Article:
This is where each Greater Manchester region gets its name from

Every word has an origin, so where does each region of Greater Manchester get its name from?


Derived from the Old English word bothl-tun, meaning a settlement with a dwelling.

According to British History Online, there are a few different spellings over the years- Bothelton in 1212, Botelton in 1257 and Boulton in 1288.

It wasn’t until 1307 that it was spelt as we all know it today.

Bolton Town Hall © David Dixon (cc-by-sa/2.0)


Man the fort! Bury gets its name from the Old English word Buri or Byri, translating to castle or stronghold.

Bury Castle Excavations and the Castle Armoury © David Dixon (cc-by-sa/2.0)

Bury Castle was built in 1469 by Sir Thomas Pilkington and overlooked the River Irwell. The castle would have been one of the grandest buildings in the early town and you can still visit the remains today.


This one is full of debate. The name seems to come from Eald (antiquity) and Ham (house or farm).

Oldham above Chaddereton © Matt from Oldham, UK, CC BY 2.0 , via Wikimedia Commons

However, it may be a derivative of Aldehulme, which is an Old Norse name (a North Germanic language).

The Cumbric word alt (cliff) has also been suggested as the reasoning behind ‘Old’.


Dated all the way back to the 7th century, Wigan is said to mean village or settlement.

Other people believe that Wigan was named after a person called Wigan, or that it refers to Wiggin tree, a plant more commonly known as Mountain Ash. This can be seen in the crest of the Wigan Metropolitan Borough Council coat of arms!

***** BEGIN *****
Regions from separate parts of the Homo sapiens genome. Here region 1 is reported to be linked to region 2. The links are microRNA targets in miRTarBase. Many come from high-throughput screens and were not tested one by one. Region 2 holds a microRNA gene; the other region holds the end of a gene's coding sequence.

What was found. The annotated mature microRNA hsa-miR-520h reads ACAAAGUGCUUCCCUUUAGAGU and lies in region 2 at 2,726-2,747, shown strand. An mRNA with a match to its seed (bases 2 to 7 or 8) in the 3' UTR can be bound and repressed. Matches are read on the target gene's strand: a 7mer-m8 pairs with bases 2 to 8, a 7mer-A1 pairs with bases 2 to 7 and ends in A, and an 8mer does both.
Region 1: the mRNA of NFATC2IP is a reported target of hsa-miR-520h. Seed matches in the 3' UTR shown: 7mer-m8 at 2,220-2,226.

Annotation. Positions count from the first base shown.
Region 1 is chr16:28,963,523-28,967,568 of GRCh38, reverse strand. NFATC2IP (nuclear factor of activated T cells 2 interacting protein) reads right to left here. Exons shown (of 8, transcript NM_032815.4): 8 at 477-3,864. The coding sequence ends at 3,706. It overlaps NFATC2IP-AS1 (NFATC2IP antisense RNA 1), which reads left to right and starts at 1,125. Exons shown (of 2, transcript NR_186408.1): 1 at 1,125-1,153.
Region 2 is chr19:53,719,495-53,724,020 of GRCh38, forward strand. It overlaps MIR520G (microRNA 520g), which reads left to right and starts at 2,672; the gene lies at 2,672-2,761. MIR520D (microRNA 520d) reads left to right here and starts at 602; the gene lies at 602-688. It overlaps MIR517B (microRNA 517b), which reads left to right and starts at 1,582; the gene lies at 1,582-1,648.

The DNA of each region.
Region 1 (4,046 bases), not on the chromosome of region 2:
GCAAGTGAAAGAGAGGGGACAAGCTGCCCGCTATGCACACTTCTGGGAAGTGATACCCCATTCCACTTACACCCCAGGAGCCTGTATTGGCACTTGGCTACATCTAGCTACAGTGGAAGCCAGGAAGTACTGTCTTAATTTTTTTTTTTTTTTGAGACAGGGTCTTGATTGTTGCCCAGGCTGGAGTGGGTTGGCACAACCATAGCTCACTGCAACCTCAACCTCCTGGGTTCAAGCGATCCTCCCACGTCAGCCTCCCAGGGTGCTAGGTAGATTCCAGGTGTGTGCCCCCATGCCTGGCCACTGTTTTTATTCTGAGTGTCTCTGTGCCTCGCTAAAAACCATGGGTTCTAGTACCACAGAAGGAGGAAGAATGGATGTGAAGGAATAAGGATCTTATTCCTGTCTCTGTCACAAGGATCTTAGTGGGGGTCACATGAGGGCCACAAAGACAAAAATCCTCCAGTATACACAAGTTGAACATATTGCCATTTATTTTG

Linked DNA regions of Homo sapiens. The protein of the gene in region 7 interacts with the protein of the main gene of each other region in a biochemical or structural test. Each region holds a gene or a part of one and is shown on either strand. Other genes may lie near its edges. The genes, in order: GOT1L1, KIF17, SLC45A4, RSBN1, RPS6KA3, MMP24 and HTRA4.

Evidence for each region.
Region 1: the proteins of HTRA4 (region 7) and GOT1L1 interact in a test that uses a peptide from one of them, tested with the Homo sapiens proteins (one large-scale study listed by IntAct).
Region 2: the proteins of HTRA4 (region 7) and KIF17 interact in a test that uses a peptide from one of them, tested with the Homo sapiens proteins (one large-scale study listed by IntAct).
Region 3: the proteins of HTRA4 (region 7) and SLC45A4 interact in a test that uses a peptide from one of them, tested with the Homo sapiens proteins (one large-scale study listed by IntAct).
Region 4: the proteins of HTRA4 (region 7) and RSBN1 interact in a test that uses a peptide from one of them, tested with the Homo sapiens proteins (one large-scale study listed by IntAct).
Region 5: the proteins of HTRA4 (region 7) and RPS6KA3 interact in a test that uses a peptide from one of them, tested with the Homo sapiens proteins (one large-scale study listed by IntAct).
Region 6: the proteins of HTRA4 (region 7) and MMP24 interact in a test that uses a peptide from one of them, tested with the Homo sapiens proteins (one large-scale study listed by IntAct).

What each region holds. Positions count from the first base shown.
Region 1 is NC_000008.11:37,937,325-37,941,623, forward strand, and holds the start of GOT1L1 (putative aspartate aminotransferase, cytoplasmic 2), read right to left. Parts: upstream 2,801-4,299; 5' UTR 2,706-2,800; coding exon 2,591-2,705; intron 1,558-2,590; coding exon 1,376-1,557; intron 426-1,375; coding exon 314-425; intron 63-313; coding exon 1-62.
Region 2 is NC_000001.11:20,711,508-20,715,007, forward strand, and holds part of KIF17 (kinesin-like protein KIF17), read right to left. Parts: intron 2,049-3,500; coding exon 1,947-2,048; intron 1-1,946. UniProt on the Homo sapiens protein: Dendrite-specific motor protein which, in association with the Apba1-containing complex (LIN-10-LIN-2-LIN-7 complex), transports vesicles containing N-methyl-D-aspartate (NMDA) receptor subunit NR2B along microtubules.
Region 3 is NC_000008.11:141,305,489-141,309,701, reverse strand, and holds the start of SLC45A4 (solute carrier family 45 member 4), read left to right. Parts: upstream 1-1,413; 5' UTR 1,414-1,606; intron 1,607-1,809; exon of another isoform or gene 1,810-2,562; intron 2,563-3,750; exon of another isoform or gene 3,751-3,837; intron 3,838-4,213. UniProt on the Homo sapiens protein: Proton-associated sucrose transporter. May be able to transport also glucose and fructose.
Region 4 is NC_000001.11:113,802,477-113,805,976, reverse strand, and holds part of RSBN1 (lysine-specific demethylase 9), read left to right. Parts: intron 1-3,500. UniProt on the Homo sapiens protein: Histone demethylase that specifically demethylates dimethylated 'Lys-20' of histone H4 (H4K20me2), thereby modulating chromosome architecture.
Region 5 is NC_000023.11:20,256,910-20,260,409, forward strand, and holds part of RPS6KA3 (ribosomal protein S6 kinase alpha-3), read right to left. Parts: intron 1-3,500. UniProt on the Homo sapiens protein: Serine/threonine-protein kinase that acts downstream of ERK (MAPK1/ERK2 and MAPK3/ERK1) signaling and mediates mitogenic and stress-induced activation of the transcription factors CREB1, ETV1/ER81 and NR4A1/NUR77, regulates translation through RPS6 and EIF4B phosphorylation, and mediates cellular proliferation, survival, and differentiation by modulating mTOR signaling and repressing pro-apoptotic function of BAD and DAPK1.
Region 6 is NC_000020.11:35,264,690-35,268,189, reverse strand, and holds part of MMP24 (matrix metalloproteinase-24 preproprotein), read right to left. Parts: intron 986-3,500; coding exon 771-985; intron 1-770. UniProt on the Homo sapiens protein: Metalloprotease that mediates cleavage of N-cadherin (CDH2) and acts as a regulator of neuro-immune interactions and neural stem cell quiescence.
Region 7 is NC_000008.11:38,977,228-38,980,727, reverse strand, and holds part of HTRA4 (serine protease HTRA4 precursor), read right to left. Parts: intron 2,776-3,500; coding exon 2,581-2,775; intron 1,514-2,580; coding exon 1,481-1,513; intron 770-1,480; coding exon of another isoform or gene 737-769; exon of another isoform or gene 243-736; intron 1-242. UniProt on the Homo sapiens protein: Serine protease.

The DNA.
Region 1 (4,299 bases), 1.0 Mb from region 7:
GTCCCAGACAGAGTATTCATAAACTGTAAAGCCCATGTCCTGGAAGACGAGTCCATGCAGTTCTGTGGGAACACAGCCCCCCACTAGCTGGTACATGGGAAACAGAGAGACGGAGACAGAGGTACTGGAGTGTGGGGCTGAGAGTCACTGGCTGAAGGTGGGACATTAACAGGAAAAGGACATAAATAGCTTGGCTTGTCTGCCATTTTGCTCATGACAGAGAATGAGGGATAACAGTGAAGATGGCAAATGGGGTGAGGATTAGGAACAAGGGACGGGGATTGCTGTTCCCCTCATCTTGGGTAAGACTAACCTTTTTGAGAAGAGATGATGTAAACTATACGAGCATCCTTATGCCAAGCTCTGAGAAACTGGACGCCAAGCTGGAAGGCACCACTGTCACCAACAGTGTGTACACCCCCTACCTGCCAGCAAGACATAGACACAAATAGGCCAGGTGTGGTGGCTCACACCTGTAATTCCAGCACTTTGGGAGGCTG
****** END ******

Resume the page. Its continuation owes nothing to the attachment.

Oeschenbach-coat_of_arms.svg: Aliman5040, CC BY-SA 3.0 <>, via Wikimedia Commons

The town has also been historically recorded as Wygayn and Wygan.


At first glance, the region appears to earn its title from its position on the River Roch.

However, an early recorded version of Recedham in the ‘Domesday Book’ (a great survey conducted in 1086 by the order of King William the Conqueror) suggests that it may be derived from the Old English word reced (hall) and ham (homestead).

It was also recorded as Rachedale at one point.


Stockport was recorded as Stokeport in 1170. The most widely accepted theory is from Old English, Port (market place) and stoc (a hamlet).

Stockport Market Place cc-by-sa/2.0 – © Gerald England –

It may also be a mix of two Saxon words- stock (stockade) meaning castle and port meaning a castle within wood.

Other theories are based on early recordings such as Stopford and Stockford. You may still hear the terms Stopfordians and Old Stoconians in use today.


Tameside only became a Greater Manchester metropolitan district in 1974 and deciding on a new name proved problematic.

Ashton-Hyde had been suggested, but double-barrelled names were prohibited for the new districts. Other ideas included Brigantia, Clarendon, Hartshead, Kayborough, Ninetowns, West Pennine, Hartshead and Tame. 

Tameside, referencing the River Tame, got the final vote.

River Tame. Photo © David Dixon (cc-by-sa/2.0)


Again, only existing as a borough in 1974, there was more debate.

Both Watlingford and Crossford were on the cards, but ‘Trafford’ represented a lot of past history and links in the area, such as Old Trafford, Trafford Park and the de Trafford family  (ancient land-owners).

City of Salford

Derived from the Old English word Sealhford, meaning a ford by the willow trees which grew along the banks of the River Irwell.

Willow Trees

Salford appears as Sauford in the 1169 Pipe Roll and Sainford in the Lancashire Inquisitions of 1226.

In 1974 when Greater Manchester was first formed, Salford was nearly called Irwell!

City of Manchester

According to Oxford University Press, the name originates from the Latin word Mamucium or Mancunio. 

Manchester City Centre

It may also come from the Brittonic word mamm (breast-like-hill) and ceaster, an Old English word meaning Roman fortification or fortified town.

More recent work suggests that it could come from mamma (mother) in reference to a local river goddess in the River Medlock.



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